Spring is here in Prospect Park, and Brooklyn’s Backyard is flourishing with flowering cherry blossoms, vibrant witch hazel, peach and white magnolias and more. To help you make the most of the season, we’ve compiled a guide of our top bloom destinations throughout the park, with both hidden treasures and classic favorites.

Mary Keehbauch, Deputy Director of Landscape Management at Prospect Park Alliance, shares how the team is taking in the change of season and planning for what the upcoming months will bring, more specifically in the park’s 250 acres of woodlands. “We are collectively taking this time to scout and be inspired by the returning forces of nature,” said Keehbauch. “As yellow trout lilies and wildflowers such as trillium push through the leaves and vines, our team will clear the way for blooms to come. We welcome park visitors to stroll the chip lined trails in our woodlands, and watch as the transformation begins, assisted by the April showers, extended hours of soil-warming sun, and our hardworking team supported by wonderful dedicated volunteers.” As you admire the blooms of Brooklyn’s Backyard, remember to leave petals, leaves and berries on trees and flowers. These are essential to the pollinators and wildlife that call Prospect Park home, and by making the most of spring from a safe distance, you’re helping our ecosystem thrive.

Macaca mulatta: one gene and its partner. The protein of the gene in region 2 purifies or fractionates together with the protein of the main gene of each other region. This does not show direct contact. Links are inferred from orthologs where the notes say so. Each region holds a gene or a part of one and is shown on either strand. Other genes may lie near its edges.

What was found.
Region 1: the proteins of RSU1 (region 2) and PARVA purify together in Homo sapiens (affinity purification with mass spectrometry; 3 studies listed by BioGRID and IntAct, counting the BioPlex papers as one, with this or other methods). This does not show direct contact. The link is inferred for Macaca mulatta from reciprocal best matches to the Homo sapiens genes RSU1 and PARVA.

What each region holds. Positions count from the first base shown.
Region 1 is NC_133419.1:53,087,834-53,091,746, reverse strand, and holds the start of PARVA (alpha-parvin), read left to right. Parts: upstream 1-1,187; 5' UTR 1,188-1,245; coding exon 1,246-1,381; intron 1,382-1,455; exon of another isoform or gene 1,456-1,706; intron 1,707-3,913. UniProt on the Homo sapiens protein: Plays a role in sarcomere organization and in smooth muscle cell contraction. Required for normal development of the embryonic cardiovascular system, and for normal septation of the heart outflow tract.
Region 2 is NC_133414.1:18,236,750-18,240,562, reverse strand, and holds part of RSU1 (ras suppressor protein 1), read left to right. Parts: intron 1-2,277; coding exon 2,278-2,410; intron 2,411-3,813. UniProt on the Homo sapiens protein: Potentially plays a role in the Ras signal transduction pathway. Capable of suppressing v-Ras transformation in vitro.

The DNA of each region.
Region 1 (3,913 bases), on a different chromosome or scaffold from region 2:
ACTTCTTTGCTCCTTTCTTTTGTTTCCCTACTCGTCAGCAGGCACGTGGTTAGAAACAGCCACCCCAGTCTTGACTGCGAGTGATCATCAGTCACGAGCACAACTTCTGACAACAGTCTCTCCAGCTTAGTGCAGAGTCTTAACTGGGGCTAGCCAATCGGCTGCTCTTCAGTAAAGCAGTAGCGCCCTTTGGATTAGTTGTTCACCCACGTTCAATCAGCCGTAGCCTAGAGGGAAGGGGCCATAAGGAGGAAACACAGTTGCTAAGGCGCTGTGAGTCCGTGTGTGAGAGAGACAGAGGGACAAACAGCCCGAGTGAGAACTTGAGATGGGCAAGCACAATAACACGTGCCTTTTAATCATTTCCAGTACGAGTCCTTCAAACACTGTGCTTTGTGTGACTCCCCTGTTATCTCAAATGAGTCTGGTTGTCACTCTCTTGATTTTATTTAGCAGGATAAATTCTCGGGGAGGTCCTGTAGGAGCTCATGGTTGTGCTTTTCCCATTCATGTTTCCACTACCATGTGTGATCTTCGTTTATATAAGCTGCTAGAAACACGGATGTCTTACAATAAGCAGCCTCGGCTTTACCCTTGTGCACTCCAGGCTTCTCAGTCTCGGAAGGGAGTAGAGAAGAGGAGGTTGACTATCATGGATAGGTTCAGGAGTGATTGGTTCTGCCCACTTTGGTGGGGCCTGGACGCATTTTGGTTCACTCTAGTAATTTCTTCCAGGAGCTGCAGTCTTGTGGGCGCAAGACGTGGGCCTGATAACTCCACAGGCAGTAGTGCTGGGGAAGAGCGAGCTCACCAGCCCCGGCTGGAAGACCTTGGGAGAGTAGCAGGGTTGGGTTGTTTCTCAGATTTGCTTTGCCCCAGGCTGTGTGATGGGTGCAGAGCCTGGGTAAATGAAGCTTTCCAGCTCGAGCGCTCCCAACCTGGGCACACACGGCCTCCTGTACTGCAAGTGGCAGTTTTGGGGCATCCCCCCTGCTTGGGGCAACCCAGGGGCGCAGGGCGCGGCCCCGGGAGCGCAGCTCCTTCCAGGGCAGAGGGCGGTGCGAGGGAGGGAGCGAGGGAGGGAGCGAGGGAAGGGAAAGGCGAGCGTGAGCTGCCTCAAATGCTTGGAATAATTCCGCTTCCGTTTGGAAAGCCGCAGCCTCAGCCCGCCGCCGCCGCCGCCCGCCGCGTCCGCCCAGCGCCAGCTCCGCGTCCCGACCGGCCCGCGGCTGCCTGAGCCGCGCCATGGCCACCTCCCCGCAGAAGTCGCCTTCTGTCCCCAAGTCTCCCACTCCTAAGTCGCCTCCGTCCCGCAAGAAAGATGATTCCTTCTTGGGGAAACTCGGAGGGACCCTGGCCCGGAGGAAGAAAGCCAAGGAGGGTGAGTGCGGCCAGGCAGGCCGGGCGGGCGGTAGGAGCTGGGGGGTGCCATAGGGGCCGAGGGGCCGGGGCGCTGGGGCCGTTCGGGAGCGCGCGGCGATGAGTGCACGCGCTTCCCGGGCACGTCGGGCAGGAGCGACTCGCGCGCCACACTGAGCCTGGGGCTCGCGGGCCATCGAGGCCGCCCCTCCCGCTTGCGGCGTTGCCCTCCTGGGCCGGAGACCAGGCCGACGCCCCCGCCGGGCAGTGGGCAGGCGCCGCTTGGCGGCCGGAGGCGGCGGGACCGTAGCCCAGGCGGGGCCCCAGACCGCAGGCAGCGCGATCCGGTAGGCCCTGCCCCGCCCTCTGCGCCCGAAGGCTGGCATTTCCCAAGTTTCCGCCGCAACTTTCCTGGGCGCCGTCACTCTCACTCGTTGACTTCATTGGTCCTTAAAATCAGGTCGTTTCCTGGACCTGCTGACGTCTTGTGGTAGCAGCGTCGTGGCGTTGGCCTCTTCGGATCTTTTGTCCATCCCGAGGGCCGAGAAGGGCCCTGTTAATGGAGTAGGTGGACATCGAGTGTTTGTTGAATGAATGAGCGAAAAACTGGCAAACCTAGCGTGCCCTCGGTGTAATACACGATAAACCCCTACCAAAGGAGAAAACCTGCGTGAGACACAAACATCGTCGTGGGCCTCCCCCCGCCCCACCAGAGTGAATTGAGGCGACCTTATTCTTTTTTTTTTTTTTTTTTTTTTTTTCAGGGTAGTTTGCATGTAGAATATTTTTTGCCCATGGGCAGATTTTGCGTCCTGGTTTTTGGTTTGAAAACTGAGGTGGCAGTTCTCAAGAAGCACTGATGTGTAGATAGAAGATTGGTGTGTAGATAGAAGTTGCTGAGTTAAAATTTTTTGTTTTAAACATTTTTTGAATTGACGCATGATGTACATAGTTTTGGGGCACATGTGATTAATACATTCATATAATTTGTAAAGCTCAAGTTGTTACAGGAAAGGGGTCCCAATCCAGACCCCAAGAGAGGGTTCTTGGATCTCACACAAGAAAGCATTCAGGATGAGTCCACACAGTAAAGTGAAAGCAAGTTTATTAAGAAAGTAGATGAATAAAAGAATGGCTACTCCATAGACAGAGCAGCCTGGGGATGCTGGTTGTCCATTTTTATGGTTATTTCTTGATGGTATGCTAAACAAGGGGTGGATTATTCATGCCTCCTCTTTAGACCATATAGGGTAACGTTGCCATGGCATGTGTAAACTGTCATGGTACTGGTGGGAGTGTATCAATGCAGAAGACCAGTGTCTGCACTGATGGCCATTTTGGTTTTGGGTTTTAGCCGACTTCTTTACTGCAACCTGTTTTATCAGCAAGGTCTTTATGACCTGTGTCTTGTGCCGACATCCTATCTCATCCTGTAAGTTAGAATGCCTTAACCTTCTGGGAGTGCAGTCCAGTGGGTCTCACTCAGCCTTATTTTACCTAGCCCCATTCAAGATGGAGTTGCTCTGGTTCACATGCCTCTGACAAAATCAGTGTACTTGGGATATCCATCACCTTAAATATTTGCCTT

Spring blooms at Grand Army Plaza and vibrant hues of Carmen’s Garden in front of the Litchfield Villa. c. Martin Seck + Michael Silverstone

Grand Army Plaza

Grand Army Plaza is Prospect Park’s formal entrance, and features some of the park’s most impressive architecture, and ornamental flowers and trees. Among them, early-blooming cherry trees and daffodils are the first to arrive. April welcomes Eastern redbud and pink-flowering cherry trees that give way to the white Silverbells in May. As summer approaches, watch for the clustered flowers of the bottlebrush buckeye.

LeFrak Center at Lakeside

At Lakeside, the spring blooms attract park visitors and wildlife alike! Park goers who visit the greenroof at Lakeside in early spring will be able to catch the vibrant yellows, oranges and reds of Witch Hazel. As April advances, Lakeside receives a fresh coating of delicate white blossoms from the many Serviceberry, Chokeberry, Cherry laurels, and Foxglove Beardtongue that are buzzing with activity, as well as blooms of yellow from the Fragrant Sumac and Spicebush. Late spring brings with it a crescendo of flowering dogwoods and dewberries, and those with a keen eye might just spot a few of the subtle, deep purple blossoms of Lakeside’s paw paw trees!

Litchfield Villa